Library Journal Xpress Reviews includes a short review of The Hope of Another Spring by Barbara Johns: “Highly recommended for anyone with an interest in Asian American studies, art, art history, and U.S. history; in particular, those wanting to read more about Japanese American history.”—Tina Chan


Bronxnet features video from a lecture by City of Virtues author Chuck Wooldridge, taped at Lehman College’s Leonard Leif Library this past April.


Waterway by David B. Williams, Jennifer Ott, and staff of HistoryLink (dist. for HistoryLink) gets some nice coverage ahead of the 100th anniversary of the Lake Washington Ship Canal, including features at Shelf Talk, Pacific NW Magazine, and Seattle Magazine.

New Books

Smell Detectives: An Olfactory History of Nineteenth-Century Urban America
By Melanie A. Kiechle
Foreword by Paul S. Sutter

What did nineteenth-century cities smell like? And how did odors matter in the formation of a modern environmental consciousness? Smell Detectives follows the nineteenth-century Americans who used their noses to make sense of the sanitary challenges caused by rapid urban and industrial growth. Melanie Kiechle examines nuisance complaints, medical writings, domestic advice, and myriad discussions of what constituted fresh air, and argues that nineteenth-century city dwellers, anxious about the air they breathed, attempted to create healthier cities by detecting and then mitigating the most menacing odors.

New in Paperback

The Portland Black Panthers: Empowering Albina and Remaking a City
By Lucas N. N. Burke and Judson L. Jeffries

Readers will gain a valuable new understanding of what the Black Panther Party meant to a city far away from the San Francisco Bay Area and New York City, and activists will get priceless lessons in the dos and don’ts of local organizing.”—H. Bruce Franklin, author of Vietnam and America

Classical Seattle: Maestros, Impresarios, Virtuosi, and Other Music Makers
By Melinda Bargreen

Bargreen offers compelling personal insights into her subjects’ lives as performers and residents of our region. No other book provides such a well-informed and well-written perspective focusing exclusively on Seattle’s classical community.”—Dave Beck, KING FM

Reclaimers
By Ana Maria Spagna

Spagna’s enthusiasm for their dedication and causes is irresistible. Such struggles are the real deal, after all, and what reader wouldn’t cheer on these tenacious underdogs trying to remedy past damage? We’re blessed with opportunities to make a difference, the writing shows. . . . The lessons of her journeys. . . are ‘Do what you can. Hope without hope. Expect the unexpected.”—Irene Wanner, Seattle Times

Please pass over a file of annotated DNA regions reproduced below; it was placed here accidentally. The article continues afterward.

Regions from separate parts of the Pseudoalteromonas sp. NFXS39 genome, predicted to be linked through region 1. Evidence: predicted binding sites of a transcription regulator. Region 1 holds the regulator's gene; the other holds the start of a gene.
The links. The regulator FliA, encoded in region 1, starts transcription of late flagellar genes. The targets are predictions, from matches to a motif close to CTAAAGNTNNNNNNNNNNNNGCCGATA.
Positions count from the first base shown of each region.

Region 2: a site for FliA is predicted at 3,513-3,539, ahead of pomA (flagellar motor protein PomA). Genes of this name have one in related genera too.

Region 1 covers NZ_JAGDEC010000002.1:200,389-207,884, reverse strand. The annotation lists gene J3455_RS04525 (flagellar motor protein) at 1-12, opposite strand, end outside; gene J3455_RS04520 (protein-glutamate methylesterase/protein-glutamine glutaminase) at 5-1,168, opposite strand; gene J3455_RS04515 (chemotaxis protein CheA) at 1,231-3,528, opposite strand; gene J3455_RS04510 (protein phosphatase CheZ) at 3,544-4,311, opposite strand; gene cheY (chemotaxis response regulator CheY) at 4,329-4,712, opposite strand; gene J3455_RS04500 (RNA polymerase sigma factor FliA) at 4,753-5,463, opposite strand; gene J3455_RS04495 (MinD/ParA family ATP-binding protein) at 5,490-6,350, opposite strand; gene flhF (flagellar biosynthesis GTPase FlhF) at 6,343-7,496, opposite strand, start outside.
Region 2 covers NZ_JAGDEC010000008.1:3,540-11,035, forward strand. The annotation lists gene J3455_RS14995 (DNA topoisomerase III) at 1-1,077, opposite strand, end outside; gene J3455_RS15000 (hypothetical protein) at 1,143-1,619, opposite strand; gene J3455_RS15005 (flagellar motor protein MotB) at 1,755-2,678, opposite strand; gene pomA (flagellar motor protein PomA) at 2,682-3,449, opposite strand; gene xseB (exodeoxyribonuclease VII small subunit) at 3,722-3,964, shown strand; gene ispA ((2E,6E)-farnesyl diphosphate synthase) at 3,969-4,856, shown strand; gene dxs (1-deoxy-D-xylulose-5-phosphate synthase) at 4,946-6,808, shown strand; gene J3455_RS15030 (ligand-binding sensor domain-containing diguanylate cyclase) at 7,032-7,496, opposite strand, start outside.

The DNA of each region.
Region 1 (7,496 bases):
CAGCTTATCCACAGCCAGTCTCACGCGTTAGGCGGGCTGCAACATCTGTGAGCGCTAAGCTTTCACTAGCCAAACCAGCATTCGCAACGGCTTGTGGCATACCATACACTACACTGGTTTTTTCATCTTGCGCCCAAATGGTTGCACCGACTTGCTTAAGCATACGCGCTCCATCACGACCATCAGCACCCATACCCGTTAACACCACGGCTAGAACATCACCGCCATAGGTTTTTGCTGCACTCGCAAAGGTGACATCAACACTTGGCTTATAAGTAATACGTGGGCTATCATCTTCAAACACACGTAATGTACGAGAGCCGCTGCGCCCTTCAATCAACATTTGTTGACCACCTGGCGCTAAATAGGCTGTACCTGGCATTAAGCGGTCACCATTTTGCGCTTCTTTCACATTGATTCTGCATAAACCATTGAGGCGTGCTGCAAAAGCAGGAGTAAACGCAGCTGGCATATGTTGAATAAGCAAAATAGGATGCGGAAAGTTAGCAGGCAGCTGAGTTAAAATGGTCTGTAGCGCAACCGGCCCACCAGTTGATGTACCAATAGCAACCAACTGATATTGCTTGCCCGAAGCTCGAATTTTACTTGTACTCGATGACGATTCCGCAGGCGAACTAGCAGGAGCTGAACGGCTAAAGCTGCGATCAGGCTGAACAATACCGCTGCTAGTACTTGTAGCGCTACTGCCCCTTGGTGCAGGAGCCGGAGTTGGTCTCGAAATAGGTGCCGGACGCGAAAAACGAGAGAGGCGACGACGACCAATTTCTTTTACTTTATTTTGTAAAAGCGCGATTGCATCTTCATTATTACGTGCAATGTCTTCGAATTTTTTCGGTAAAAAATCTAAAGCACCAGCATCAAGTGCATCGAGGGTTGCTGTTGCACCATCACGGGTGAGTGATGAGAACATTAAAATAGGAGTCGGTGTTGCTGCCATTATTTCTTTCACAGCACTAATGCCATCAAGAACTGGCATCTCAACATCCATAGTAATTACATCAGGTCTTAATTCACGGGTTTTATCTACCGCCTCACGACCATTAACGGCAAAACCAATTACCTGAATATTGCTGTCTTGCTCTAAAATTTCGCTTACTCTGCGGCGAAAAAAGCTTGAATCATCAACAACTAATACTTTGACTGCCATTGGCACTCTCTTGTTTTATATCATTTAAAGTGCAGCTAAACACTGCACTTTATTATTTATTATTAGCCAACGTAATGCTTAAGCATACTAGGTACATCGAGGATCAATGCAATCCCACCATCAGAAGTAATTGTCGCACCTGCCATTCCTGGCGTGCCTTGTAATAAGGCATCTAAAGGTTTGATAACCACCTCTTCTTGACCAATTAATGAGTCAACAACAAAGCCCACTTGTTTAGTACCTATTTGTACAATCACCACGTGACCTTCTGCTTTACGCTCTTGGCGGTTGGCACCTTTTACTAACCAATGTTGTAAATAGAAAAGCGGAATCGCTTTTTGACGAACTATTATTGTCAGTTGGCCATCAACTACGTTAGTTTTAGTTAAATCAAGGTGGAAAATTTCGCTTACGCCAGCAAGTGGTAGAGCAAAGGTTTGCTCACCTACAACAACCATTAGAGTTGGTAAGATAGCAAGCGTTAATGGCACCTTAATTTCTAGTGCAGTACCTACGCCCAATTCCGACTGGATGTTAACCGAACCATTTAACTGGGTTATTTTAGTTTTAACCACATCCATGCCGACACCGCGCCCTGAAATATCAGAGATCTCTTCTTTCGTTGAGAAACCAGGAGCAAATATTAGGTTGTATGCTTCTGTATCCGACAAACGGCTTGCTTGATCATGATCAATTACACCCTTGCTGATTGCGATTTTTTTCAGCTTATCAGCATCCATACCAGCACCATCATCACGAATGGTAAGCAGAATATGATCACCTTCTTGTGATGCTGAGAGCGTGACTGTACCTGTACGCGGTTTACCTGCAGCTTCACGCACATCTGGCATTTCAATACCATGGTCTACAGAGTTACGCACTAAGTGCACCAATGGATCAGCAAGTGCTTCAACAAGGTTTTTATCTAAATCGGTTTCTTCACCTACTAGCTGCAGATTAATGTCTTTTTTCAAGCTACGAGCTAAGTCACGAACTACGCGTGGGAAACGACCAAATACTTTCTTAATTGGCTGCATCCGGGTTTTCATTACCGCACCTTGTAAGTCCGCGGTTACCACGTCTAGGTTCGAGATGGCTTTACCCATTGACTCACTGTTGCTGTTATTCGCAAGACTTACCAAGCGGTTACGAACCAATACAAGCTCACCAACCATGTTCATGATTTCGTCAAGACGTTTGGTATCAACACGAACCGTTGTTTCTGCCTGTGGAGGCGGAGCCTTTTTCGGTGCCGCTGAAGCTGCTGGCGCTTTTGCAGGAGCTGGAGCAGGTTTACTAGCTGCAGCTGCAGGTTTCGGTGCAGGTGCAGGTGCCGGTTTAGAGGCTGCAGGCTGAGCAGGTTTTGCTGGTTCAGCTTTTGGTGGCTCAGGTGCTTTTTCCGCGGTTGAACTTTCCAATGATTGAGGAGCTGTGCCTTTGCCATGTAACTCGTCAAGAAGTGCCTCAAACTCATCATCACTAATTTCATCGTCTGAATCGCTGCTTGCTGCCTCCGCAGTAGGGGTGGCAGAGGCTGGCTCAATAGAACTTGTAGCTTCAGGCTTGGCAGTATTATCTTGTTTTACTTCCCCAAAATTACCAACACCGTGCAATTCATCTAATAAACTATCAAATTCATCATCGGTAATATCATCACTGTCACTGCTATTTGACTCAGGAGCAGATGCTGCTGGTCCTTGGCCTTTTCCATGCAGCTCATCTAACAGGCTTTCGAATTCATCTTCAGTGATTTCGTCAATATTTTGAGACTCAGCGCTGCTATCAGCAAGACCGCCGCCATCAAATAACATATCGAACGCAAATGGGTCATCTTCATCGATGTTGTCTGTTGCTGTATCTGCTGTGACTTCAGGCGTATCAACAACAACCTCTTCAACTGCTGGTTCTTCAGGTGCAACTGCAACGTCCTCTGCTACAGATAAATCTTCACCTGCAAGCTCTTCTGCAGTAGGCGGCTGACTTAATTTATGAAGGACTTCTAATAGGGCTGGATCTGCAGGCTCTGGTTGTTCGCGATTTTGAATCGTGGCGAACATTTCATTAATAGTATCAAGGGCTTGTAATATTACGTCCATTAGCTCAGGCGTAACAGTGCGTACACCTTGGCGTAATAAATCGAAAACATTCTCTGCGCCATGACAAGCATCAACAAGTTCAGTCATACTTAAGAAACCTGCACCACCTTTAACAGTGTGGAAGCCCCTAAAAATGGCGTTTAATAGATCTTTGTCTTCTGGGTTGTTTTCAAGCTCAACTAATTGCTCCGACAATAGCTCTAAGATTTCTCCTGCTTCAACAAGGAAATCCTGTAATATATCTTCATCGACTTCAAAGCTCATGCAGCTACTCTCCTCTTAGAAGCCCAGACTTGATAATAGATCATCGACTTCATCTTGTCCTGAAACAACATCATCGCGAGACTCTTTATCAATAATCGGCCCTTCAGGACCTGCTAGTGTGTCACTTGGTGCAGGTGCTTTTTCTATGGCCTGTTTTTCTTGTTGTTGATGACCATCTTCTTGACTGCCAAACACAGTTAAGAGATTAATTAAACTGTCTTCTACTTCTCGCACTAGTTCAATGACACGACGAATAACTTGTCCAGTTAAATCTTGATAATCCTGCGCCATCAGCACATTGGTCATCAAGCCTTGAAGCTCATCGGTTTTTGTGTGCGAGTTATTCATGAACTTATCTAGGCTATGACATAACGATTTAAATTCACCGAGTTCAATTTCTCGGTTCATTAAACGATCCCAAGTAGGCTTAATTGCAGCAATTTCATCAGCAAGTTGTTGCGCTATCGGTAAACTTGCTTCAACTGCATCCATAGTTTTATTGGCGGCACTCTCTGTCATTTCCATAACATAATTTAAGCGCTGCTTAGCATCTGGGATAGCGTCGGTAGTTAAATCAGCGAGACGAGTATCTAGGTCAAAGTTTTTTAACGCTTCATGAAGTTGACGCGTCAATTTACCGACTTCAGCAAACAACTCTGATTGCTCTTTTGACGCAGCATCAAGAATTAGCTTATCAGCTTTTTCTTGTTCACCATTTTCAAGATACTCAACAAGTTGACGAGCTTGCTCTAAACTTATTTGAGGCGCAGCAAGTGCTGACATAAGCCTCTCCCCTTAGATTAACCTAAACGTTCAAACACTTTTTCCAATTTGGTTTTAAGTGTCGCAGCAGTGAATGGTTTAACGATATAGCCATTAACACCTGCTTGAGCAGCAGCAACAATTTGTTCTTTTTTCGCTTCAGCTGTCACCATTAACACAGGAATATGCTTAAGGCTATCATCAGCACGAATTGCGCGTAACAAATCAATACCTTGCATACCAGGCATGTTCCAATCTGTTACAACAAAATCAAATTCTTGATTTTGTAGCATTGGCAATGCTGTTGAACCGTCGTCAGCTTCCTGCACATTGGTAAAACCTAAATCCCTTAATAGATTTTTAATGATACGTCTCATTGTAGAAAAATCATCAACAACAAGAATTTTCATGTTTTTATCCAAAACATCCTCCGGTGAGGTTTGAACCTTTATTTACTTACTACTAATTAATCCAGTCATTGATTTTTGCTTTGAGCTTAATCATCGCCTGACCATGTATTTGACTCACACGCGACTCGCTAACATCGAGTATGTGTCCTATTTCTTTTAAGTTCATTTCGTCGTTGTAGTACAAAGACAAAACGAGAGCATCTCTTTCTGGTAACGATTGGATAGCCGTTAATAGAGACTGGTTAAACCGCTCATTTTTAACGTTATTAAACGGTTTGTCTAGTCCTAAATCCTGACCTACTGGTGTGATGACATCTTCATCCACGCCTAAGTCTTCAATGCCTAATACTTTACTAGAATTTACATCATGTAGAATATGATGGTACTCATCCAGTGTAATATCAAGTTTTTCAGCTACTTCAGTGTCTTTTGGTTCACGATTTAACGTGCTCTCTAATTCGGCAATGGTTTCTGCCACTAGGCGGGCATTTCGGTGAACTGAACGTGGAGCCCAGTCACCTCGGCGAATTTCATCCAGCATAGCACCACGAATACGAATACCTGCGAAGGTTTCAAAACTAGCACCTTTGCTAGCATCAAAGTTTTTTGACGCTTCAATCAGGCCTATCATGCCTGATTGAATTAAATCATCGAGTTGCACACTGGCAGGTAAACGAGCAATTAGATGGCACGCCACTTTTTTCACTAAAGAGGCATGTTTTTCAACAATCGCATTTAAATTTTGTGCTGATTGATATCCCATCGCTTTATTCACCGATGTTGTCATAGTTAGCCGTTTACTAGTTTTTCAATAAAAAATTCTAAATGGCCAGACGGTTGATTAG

Bike Battles: A History of Sharing the American Road
By James Longhurst

“Bike Battles is masterly in its treatment of public policy toward the ‘roads as commons,’ and has given new depth to our understanding of cycling in America. I envy the light and easy style of the author.“—Glen Norcliffe, author of Ride to Modernity


The Tanoak Tree: An Environmental History of a Pacific Coast Hardwood
By Frederica Bowcutt

Bowcutt examines the history of the tanoak tree, bringing to life a rich story about how humans are connected to this beautiful yet unassuming tree. . . . [T]his valuable book will be important for a broad audience.“—Choice

Events

JULY

July 6 at 8 p.m. (Doors at 7 p.m.) STG & Tall Firs Cinema present Promised Land documentary screening at the Neptune Theater, Nights at the Neptune, with University Book Store, Seattle, WA (Press books will be on display; authors featured in documentary)

July 7-9, Eileen Bjorkman, The Propeller under the Bed, Arlington Fly-In, Arlington, WA

July 8 at 2 p.m., David B. Williams, Seattle Walks, King County Library System – Burien, Burien, WA

(SOLD OUT) July 10 at 6 p.m., Paula Becker, Looking for Betty MacDonald, Historic Seattle and the Shoreline Historical Museum, Firland Sanatorium | CRISTA Ministries, Seattle, WA

July 11 at 7 p.m., Paula Becker, Looking for Betty MacDonald, Humanities Washington, Asotin County Library, Basalt Cellars Winery, Clarkston, WA

July 12 at 7 p.m., David B. Williams, Jennifer Ott, and staff of HistoryLink, Waterway, MOHAI, Seattle, WA ($15 general public / $10 members; RSVP)

July 12 at 7 p.m., David Berger, Razor Clams, Humanities Washington, Guemes Island Community Center, Anacortes, WA

July 13 at 7 p.m., Judy Bentley, Walking Washington’s History, King County Library System – Auburn, Auburn, WA

July 22 from 9 a.m. – 1 p.m., Judy Bentley, Walking Washington’s History, Pacific Northwest Historians Guild, Guided hike of Coal Creek Trail, Newcastle, WA (RSVP; $10-25)

July 23 at 2 p.m., Kathleen Alcalá, The Deepest Roots, Pierce County Library System – Sumner Library (flyer), Sumner, WA

July 23 at 3 p.m., David B. Williams, Jennifer Ott, and staff of HistoryLink, Waterway, Seattle Public Library – Central Library, Seattle, WA